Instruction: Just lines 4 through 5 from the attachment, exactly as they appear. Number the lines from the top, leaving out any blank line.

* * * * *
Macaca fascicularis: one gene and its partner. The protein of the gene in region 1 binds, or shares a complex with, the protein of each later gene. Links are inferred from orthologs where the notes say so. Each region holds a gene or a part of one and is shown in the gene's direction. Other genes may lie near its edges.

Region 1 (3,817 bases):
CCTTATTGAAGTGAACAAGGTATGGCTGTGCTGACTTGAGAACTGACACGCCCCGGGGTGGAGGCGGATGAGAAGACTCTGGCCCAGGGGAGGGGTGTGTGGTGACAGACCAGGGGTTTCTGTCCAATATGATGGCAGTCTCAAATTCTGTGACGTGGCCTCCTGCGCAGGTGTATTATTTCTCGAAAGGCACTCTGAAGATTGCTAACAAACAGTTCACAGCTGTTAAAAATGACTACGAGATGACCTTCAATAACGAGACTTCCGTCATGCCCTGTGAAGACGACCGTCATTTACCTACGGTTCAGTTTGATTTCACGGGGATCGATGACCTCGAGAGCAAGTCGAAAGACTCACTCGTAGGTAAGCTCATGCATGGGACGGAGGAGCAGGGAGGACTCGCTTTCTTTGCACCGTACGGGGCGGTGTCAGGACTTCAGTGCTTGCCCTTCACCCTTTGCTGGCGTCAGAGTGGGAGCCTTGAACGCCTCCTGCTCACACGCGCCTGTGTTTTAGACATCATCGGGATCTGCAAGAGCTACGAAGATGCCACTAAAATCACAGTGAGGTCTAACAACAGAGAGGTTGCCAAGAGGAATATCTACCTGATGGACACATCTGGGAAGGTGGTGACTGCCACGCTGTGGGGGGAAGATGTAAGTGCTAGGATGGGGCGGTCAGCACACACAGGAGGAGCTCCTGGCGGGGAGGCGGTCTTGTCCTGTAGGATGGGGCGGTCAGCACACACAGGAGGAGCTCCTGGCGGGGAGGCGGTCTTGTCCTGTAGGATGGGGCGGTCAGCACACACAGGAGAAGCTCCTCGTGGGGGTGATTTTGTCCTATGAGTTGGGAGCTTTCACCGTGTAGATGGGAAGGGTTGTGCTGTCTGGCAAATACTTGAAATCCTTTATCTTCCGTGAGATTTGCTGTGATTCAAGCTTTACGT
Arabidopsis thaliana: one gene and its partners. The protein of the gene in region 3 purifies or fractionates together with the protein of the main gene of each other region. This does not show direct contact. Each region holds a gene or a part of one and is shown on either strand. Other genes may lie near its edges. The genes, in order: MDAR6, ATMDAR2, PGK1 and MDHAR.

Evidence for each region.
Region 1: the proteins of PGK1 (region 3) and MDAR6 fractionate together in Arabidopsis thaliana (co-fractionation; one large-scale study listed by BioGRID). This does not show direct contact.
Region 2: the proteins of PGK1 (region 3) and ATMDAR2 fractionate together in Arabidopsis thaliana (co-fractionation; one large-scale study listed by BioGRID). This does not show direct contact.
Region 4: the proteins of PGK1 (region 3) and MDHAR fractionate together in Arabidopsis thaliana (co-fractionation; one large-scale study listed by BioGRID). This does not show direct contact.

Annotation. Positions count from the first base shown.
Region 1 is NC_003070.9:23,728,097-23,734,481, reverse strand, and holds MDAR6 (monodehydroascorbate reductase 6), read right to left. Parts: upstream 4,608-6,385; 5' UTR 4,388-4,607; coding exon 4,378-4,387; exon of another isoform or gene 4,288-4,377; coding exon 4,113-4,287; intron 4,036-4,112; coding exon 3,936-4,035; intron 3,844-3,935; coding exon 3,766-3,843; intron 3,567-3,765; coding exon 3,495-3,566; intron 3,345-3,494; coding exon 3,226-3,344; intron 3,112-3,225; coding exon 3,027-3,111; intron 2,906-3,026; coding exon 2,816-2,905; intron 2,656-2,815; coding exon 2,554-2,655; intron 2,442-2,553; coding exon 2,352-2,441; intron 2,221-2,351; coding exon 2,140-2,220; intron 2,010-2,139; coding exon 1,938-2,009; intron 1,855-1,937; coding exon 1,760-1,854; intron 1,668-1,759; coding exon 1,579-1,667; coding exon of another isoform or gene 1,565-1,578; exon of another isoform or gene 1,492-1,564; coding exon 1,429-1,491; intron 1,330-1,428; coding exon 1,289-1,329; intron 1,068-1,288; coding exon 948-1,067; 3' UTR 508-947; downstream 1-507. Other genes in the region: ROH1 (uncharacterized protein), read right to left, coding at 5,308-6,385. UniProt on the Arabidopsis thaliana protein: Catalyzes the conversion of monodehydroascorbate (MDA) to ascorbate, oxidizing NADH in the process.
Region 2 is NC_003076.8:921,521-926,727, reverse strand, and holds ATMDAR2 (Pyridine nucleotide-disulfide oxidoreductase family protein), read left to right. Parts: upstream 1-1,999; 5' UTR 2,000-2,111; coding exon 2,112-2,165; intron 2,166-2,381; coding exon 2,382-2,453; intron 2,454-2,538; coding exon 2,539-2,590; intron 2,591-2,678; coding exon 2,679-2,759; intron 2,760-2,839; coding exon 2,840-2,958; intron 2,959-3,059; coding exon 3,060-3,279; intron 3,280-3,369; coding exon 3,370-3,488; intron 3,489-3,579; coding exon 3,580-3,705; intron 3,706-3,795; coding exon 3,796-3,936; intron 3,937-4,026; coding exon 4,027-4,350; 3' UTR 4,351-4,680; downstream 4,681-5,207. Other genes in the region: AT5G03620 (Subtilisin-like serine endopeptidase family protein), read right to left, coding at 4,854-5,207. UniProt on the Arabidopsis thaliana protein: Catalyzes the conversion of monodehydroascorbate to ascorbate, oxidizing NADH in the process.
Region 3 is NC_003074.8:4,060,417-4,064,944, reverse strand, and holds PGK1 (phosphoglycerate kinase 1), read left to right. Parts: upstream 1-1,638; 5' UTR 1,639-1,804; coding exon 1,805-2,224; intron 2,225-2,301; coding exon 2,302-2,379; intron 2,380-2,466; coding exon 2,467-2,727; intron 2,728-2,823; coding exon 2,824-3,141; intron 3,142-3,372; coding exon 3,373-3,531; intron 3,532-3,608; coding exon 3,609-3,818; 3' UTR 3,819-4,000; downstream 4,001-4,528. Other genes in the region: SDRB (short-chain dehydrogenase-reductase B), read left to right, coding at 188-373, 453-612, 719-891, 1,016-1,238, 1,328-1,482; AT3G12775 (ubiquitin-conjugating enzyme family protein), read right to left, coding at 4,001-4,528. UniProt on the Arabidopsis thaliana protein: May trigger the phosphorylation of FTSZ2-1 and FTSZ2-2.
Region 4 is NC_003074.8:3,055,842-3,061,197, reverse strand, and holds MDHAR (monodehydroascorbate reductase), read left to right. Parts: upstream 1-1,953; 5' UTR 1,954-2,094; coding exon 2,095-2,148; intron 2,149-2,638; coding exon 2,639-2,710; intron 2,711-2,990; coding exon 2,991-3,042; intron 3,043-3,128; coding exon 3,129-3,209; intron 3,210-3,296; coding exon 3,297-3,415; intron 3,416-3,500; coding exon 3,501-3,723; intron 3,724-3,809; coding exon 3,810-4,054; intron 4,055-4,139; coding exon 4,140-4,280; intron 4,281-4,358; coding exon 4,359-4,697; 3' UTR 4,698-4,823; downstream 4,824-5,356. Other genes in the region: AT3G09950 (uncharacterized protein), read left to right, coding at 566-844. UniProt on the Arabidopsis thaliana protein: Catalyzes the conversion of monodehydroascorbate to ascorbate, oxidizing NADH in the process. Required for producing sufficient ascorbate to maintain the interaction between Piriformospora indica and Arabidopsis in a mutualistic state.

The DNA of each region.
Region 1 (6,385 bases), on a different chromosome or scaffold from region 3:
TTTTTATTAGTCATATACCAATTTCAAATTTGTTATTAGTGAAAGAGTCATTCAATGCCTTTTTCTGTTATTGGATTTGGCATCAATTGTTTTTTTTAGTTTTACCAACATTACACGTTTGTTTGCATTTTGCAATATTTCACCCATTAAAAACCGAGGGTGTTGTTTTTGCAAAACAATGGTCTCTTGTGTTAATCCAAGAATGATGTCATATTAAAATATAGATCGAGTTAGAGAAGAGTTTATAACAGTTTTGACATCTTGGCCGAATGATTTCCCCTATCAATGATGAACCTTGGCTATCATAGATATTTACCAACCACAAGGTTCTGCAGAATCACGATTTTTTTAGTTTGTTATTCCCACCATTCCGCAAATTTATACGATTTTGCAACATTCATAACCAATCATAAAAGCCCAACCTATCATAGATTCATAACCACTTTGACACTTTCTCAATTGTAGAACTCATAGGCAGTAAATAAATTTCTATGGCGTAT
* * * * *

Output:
Arabidopsis thaliana: one gene and its partners. The protein of the gene in region 3 purifies or fractionates together with the protein of the main gene of each other region. This does not show direct contact. Each region holds a gene or a part of one and is shown on either strand. Other genes may lie near its edges. The genes, in order: MDAR6, ATMDAR2, PGK1 and MDHAR.

Evidence for each region.